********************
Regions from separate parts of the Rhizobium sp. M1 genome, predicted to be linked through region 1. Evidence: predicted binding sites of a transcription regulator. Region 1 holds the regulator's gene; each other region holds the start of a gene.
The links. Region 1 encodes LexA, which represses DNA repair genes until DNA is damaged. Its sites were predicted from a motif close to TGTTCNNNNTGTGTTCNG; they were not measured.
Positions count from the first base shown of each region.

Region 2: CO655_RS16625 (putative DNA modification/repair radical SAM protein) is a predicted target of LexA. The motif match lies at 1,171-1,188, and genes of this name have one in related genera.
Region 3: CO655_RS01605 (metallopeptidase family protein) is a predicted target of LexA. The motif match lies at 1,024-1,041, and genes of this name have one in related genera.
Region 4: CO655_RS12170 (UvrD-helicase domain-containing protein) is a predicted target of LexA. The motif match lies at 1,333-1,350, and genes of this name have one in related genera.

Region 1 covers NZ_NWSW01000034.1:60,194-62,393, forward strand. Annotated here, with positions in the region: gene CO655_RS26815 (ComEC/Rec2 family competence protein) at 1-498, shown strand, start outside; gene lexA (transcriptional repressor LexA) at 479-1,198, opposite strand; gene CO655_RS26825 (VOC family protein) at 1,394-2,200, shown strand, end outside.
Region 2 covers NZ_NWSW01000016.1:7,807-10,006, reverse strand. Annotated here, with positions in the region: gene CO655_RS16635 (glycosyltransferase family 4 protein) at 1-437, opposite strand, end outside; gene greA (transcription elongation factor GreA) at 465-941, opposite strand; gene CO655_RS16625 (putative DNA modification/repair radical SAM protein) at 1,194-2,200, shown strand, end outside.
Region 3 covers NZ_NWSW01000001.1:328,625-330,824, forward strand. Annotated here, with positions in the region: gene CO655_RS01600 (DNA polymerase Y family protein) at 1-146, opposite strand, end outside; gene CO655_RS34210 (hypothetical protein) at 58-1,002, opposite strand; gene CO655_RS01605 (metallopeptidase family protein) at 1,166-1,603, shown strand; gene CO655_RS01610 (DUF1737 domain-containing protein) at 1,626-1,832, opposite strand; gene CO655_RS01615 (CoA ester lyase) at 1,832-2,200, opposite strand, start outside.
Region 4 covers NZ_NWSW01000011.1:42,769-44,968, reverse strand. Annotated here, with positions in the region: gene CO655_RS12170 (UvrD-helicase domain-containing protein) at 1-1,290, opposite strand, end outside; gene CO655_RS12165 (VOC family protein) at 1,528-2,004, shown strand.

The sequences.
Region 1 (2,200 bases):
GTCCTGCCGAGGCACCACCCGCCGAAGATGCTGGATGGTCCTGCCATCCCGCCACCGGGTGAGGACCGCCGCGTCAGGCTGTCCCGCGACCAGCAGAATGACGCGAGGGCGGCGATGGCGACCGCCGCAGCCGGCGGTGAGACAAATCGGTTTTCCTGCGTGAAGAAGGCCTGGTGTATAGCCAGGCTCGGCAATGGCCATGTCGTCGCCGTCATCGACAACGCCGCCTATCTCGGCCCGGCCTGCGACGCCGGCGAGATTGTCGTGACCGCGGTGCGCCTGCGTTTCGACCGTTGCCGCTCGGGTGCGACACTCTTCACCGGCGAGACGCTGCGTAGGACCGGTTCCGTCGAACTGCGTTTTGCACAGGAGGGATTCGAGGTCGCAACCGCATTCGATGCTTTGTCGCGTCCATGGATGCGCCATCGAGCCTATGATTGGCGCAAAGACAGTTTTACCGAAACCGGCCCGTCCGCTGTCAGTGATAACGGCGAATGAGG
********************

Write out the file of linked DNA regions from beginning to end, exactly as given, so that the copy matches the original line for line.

Regions from separate parts of the Rhizobium sp. M1 genome, predicted to be linked through region 1. Evidence: predicted binding sites of a transcription regulator. Region 1 holds the regulator's gene; each other region holds the start of a gene.
The links. Region 1 encodes LexA, which represses DNA repair genes until DNA is damaged. Its sites were predicted from a motif close to TGTTCNNNNTGTGTTCNG; they were not measured.
Positions count from the first base shown of each region.

Region 2: CO655_RS16625 (putative DNA modification/repair radical SAM protein) is a predicted target of LexA. The motif match lies at 1,171-1,188, and genes of this name have one in related genera.
Region 3: CO655_RS01605 (metallopeptidase family protein) is a predicted target of LexA. The motif match lies at 1,024-1,041, and genes of this name have one in related genera.
Region 4: CO655_RS12170 (UvrD-helicase domain-containing protein) is a predicted target of LexA. The motif match lies at 1,333-1,350, and genes of this name have one in related genera.

Region 1 covers NZ_NWSW01000034.1:60,194-62,393, forward strand. Annotated here, with positions in the region: gene CO655_RS26815 (ComEC/Rec2 family competence protein) at 1-498, shown strand, start outside; gene lexA (transcriptional repressor LexA) at 479-1,198, opposite strand; gene CO655_RS26825 (VOC family protein) at 1,394-2,200, shown strand, end outside.
Region 2 covers NZ_NWSW01000016.1:7,807-10,006, reverse strand. Annotated here, with positions in the region: gene CO655_RS16635 (glycosyltransferase family 4 protein) at 1-437, opposite strand, end outside; gene greA (transcription elongation factor GreA) at 465-941, opposite strand; gene CO655_RS16625 (putative DNA modification/repair radical SAM protein) at 1,194-2,200, shown strand, end outside.
Region 3 covers NZ_NWSW01000001.1:328,625-330,824, forward strand. Annotated here, with positions in the region: gene CO655_RS01600 (DNA polymerase Y family protein) at 1-146, opposite strand, end outside; gene CO655_RS34210 (hypothetical protein) at 58-1,002, opposite strand; gene CO655_RS01605 (metallopeptidase family protein) at 1,166-1,603, shown strand; gene CO655_RS01610 (DUF1737 domain-containing protein) at 1,626-1,832, opposite strand; gene CO655_RS01615 (CoA ester lyase) at 1,832-2,200, opposite strand, start outside.
Region 4 covers NZ_NWSW01000011.1:42,769-44,968, reverse strand. Annotated here, with positions in the region: gene CO655_RS12170 (UvrD-helicase domain-containing protein) at 1-1,290, opposite strand, end outside; gene CO655_RS12165 (VOC family protein) at 1,528-2,004, shown strand.

The sequences.
Region 1 (2,200 bases):
GTCCTGCCGAGGCACCACCCGCCGAAGATGCTGGATGGTCCTGCCATCCCGCCACCGGGTGAGGACCGCCGCGTCAGGCTGTCCCGCGACCAGCAGAATGACGCGAGGGCGGCGATGGCGACCGCCGCAGCCGGCGGTGAGACAAATCGGTTTTCCTGCGTGAAGAAGGCCTGGTGTATAGCCAGGCTCGGCAATGGCCATGTCGTCGCCGTCATCGACAACGCCGCCTATCTCGGCCCGGCCTGCGACGCCGGCGAGATTGTCGTGACCGCGGTGCGCCTGCGTTTCGACCGTTGCCGCTCGGGTGCGACACTCTTCACCGGCGAGACGCTGCGTAGGACCGGTTCCGTCGAACTGCGTTTTGCACAGGAGGGATTCGAGGTCGCAACCGCATTCGATGCTTTGTCGCGTCCATGGATGCGCCATCGAGCCTATGATTGGCGCAAAGACAGTTTTACCGAAACCGGCCCGTCCGCTGTCAGTGATAACGGCGAATGAGG